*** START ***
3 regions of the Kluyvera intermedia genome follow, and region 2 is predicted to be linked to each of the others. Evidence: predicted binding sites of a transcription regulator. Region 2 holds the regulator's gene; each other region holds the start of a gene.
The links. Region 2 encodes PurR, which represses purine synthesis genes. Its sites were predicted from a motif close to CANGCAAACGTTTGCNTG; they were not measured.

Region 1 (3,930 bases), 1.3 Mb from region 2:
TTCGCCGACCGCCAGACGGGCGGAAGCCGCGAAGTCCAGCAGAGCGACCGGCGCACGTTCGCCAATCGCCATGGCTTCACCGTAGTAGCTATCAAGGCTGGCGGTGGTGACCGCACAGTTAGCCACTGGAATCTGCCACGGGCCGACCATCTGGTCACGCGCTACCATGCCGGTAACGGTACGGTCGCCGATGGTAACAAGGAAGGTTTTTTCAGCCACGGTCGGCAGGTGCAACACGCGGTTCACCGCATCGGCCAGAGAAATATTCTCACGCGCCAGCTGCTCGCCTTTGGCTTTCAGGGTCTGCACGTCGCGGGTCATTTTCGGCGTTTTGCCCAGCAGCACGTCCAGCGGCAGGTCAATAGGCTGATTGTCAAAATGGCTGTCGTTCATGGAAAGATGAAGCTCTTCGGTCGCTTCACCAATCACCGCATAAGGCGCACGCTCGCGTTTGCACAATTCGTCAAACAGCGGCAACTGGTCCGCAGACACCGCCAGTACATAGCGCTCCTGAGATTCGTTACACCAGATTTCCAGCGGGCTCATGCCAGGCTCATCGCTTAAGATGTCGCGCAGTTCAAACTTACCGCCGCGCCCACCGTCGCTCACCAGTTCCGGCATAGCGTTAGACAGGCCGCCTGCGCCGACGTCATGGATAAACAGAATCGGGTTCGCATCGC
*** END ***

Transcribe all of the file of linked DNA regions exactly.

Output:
3 regions of the Kluyvera intermedia genome follow, and region 2 is predicted to be linked to each of the others. Evidence: predicted binding sites of a transcription regulator. Region 2 holds the regulator's gene; each other region holds the start of a gene.
The links. Region 2 encodes PurR, which represses purine synthesis genes. Its sites were predicted from a motif close to CANGCAAACGTTTGCNTG; they were not measured.

Region 1 (3,930 bases), 1.3 Mb from region 2:
TTCGCCGACCGCCAGACGGGCGGAAGCCGCGAAGTCCAGCAGAGCGACCGGCGCACGTTCGCCAATCGCCATGGCTTCACCGTAGTAGCTATCAAGGCTGGCGGTGGTGACCGCACAGTTAGCCACTGGAATCTGCCACGGGCCGACCATCTGGTCACGCGCTACCATGCCGGTAACGGTACGGTCGCCGATGGTAACAAGGAAGGTTTTTTCAGCCACGGTCGGCAGGTGCAACACGCGGTTCACCGCATCGGCCAGAGAAATATTCTCACGCGCCAGCTGCTCGCCTTTGGCTTTCAGGGTCTGCACGTCGCGGGTCATTTTCGGCGTTTTGCCCAGCAGCACGTCCAGCGGCAGGTCAATAGGCTGATTGTCAAAATGGCTGTCGTTCATGGAAAGATGAAGCTCTTCGGTCGCTTCACCAATCACCGCATAAGGCGCACGCTCGCGTTTGCACAATTCGTCAAACAGCGGCAACTGGTCCGCAGACACCGCCAGTACATAGCGCTCCTGAGATTCGTTACACCAGATTTCCAGCGGGCTCATGCCAGGCTCATCGCTTAAGATGTCGCGCAGTTCAAACTTACCGCCGCGCCCACCGTCGCTCACCAGTTCCGGCATAGCGTTAGACAGGCCGCCTGCGCCGACGTCATGGATAAACAGAATCGGGTTCGCATCGC